Lipton published his definitive treatment of the subject, Foundations of the Stereoscopic Cinema: A Study in Depth, in 1982.[12] In 2011, the International 3D Society gave him its Century Award for Lifetime Achievement.[13] As of 2015, he held 68 stereography-related patents.[2]

History of motion picture technology[edit]

In 2021, Lipton published The Cinema in Flux: The Evolution of Motion Picture Technology from the Magic Lantern to the Digital Era.[14] In the 800-page illustrated book, Lipton argues that film scholars mistakenly consider inventions that preceded the 19th century motion picture cameras from Thomas Edison and the Lumières brothers as prehistory. Lipton sets the genesis of the medium to 1659 and Dutch physicist Christiaan Huygens’ invention of the magic lantern, marking the first time moving images were projected on a screen. The book divides the history into three eras: glass, celluloid, and digital. Flux's origins date back to 2009, when Lipton was speaking at the Cinémathèque Française, whose museum happened to be exhibiting a history of magic lantern technology. His subsequent research led him to the Academy of Motion Pictures Arts and Sciences' Margaret Herrick Library, the Society of Motion Picture and Television Engineers digital library, The Library of Congress's collection of motion picture periodicals, and some 400 books.[15]

In his forward, Douglas Trumbull wrote that Lipton "is on the trail of a vitally important nexus between the illusion of motion and the story contained within that illusion." Each new innovation raises the question of whether cinema will become "an even more high-powered juggernaut of immersive and experiential technical perfection"—a theme park ride with no heart—or remain an emotional experience relying on the traditional talents of screenwriters, directors, and actors. "Lenny Lipton delivers the background we need to help make sure that our beloved art form does not go off the rails."[16]

Books[edit]

  • Independent Filmmaking (1972)
  • The Super 8 Book (1975)
  • Lipton on Filmmaking (1979)
  • Foundations of the Stereoscopic Cinema: A Study in Depth (1982)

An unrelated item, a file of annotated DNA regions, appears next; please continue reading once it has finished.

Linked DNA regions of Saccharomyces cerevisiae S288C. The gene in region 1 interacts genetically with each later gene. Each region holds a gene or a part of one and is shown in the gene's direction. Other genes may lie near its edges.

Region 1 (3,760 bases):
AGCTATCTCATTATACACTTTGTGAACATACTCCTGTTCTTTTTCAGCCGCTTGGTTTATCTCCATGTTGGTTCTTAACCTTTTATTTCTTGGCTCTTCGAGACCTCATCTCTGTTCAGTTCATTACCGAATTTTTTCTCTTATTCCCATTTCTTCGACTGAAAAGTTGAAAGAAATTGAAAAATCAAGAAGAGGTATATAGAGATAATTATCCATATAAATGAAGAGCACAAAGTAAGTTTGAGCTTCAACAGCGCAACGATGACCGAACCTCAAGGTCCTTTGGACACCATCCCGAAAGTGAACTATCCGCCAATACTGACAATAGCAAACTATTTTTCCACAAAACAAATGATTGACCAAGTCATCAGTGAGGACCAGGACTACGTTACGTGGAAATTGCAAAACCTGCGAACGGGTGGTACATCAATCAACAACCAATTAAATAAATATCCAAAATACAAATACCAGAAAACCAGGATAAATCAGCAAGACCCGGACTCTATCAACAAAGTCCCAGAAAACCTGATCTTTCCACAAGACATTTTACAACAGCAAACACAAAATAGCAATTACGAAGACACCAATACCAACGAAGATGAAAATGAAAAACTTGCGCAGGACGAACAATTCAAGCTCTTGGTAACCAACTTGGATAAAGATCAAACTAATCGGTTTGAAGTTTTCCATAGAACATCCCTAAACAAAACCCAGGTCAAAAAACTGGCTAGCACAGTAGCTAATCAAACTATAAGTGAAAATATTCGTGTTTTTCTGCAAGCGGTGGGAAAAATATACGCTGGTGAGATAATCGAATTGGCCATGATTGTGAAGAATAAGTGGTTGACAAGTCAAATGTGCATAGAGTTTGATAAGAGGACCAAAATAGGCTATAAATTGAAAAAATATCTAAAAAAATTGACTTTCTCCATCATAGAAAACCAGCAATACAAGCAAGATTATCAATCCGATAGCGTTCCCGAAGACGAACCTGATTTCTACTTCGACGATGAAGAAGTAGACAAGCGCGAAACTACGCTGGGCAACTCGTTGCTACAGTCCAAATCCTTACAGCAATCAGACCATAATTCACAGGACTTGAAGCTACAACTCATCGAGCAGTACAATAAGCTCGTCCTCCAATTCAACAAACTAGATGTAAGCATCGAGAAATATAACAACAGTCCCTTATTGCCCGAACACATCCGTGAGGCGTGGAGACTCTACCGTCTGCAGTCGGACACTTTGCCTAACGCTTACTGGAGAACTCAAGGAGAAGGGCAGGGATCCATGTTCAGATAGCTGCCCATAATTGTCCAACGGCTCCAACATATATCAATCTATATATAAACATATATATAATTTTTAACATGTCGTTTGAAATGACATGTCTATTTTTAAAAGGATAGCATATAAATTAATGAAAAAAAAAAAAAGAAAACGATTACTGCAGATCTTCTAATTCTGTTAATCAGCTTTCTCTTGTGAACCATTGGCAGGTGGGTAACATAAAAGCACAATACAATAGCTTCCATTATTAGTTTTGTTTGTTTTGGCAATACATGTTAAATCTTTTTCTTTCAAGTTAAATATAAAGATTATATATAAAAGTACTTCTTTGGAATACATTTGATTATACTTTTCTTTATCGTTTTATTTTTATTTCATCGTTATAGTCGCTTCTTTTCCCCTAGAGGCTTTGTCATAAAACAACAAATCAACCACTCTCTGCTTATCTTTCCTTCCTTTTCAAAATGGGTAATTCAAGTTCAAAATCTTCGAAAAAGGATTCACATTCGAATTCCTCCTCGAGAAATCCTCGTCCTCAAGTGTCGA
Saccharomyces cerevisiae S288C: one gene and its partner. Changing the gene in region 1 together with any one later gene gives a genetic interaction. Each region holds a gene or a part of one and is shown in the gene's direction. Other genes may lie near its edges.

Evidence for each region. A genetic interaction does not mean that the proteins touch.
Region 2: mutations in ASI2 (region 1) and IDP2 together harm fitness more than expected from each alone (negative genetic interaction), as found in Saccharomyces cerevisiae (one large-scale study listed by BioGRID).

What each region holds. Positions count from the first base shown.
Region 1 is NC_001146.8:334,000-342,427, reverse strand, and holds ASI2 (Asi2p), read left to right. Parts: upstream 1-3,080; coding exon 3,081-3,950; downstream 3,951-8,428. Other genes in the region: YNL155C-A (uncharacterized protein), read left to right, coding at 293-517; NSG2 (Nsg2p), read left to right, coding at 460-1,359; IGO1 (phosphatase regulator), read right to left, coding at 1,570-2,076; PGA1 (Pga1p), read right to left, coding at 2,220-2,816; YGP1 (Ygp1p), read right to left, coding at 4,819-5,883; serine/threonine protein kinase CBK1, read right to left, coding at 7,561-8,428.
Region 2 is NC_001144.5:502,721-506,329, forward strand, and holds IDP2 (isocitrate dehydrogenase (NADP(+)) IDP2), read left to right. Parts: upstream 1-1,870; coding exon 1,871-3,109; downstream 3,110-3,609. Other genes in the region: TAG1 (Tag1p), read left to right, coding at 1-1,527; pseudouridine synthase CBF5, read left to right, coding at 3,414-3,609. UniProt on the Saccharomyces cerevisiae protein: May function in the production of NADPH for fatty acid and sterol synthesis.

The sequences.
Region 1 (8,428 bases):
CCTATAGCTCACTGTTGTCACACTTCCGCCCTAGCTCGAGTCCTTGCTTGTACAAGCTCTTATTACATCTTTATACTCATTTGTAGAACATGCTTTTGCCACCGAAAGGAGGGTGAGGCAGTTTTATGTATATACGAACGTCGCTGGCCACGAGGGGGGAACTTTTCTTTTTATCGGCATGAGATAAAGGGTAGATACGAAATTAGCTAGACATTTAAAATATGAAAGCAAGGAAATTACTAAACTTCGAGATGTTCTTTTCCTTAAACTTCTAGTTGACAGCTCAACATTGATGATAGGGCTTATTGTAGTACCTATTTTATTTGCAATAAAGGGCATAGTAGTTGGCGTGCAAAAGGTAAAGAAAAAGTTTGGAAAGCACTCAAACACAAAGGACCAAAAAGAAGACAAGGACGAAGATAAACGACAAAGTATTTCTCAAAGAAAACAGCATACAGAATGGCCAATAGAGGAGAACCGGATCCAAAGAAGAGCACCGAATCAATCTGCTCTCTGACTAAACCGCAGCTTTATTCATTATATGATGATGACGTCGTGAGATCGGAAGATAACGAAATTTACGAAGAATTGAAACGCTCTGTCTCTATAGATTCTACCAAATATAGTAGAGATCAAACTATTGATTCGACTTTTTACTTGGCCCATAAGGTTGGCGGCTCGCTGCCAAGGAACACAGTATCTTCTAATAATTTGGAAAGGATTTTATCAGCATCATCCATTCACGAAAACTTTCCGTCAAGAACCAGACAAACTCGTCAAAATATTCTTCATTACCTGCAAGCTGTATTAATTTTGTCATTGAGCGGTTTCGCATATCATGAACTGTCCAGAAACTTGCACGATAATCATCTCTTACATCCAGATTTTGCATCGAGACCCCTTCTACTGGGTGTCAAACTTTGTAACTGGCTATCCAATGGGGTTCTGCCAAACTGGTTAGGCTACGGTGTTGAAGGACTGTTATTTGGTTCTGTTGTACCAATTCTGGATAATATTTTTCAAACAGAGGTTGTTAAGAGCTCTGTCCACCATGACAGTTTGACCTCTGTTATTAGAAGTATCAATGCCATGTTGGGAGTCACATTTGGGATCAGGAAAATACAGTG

• The CrystalEyes Handbook (1991)
  • Puff, the Magic Dragon (Peter Yarrow, Lenny Lipton, 2007)
  • The Cinema in Flux: The Evolution of Motion Picture Technology from the Magic Lantern to the Digital Era (2021)

References[edit]

  1. ^ a b "Once a physicist: Lenny Lipton". IOP: Institute of Physics. July 2007. Retrieved 2017-11-11.
  2. ^ a b Chelin, Pamela (2015-02-03). "The Man Who Wrote "Puff, the Magic Dragon" Swears It's Not About Drugs". L.A. Weekly. Retrieved 2017-11-10.
  3. ^ "Lenny Lipton - NY Filmmaker's Coop". film-makerscoop.com. Retrieved 2017-11-12.
  4. ^ Lipton, Lenny. "Lenny Lipton: Inventor, Author, Songwriter and Filmmaker". www.lennylipton.com. Retrieved 2017-11-12.
  5. ^ a b Zone, Ray (2005). 3-D Filmmakers: Conversations with Creators of Stereoscopic Motion Pictures. Scarecrow Press. ISBN 9780810854376.
  6. ^ Cohen, David S. (2016-04-14). "RealD at 10: 3D Giant Reinvents Itself to Serve All Screens". Variety. Retrieved 2017-11-10.
  7. ^ Kung, Michelle (2011-07-14). "A 3-D Maven Weighs In". Wall Street Journal. ISSN 0099-9660. Retrieved 2017-11-10.
  8. ^ Zone 2005 p. 25
  9. ^ Richardson, Martin (2013). Techniques and Principles in Three-Dimensional Imaging: An Introductory Approach. IGI Global. p. 94. ISBN 9781466649330.
  10. ^ "RealD - About Us". LinkedIn: RealID. Retrieved 2021-10-11.
  11. ^ "At the Crossroads | Computer Graphics World". www.cgw.com. Retrieved 2017-11-04.
  12. ^ Zone 2005 p 17
  13. ^ "International 3D Society Names Lenny Lipton Century Award Winner for Lifetime Achievement | Computer Graphics World". www.cgw.com. February 3, 2011. Retrieved 2017-12-28.
  14. ^ "Cinema in Flux". EurekAlert! | AAAS. American Association for the Advancement of Science. May 10, 2021. Retrieved 2021-06-29.
  15. ^ Hogg, Trevor (2021-10-06). "Lenny Lipton: Projecting History Through the Magic Lantern". VFX Voice Magazine. Retrieved 2021-10-08.
  16. ^ Lipton, Lenny (2021). The Cinema in Flux. Heidelberg & Los Angeles: Springer. pp. ix. ISBN 978-1-0716-0950-7.

External links[edit]